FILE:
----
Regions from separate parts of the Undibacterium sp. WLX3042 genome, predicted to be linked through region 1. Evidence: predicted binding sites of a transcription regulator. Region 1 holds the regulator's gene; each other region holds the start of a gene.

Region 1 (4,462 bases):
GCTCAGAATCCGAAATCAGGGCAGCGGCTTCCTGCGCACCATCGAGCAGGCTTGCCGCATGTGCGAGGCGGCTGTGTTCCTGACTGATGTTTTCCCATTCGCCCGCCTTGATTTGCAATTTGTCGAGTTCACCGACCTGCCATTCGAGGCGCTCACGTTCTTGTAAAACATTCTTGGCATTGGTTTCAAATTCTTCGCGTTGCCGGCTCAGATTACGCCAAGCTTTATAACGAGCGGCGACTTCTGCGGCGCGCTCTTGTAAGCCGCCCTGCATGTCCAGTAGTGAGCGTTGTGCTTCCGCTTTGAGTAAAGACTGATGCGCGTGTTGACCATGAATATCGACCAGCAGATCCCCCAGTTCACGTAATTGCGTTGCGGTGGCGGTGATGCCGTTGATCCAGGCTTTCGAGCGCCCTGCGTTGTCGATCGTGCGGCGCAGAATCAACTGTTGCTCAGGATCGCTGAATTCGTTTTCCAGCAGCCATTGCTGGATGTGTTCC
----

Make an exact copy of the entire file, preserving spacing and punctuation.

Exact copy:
Regions from separate parts of the Undibacterium sp. WLX3042 genome, predicted to be linked through region 1. Evidence: predicted binding sites of a transcription regulator. Region 1 holds the regulator's gene; each other region holds the start of a gene.

Region 1 (4,462 bases):
GCTCAGAATCCGAAATCAGGGCAGCGGCTTCCTGCGCACCATCGAGCAGGCTTGCCGCATGTGCGAGGCGGCTGTGTTCCTGACTGATGTTTTCCCATTCGCCCGCCTTGATTTGCAATTTGTCGAGTTCACCGACCTGCCATTCGAGGCGCTCACGTTCTTGTAAAACATTCTTGGCATTGGTTTCAAATTCTTCGCGTTGCCGGCTCAGATTACGCCAAGCTTTATAACGAGCGGCGACTTCTGCGGCGCGCTCTTGTAAGCCGCCCTGCATGTCCAGTAGTGAGCGTTGTGCTTCCGCTTTGAGTAAAGACTGATGCGCGTGTTGACCATGAATATCGACCAGCAGATCCCCCAGTTCACGTAATTGCGTTGCGGTGGCGGTGATGCCGTTGATCCAGGCTTTCGAGCGCCCTGCGTTGTCGATCGTGCGGCGCAGAATCAACTGTTGCTCAGGATCGCTGAATTCGTTTTCCAGCAGCCATTGCTGGATGTGTTCC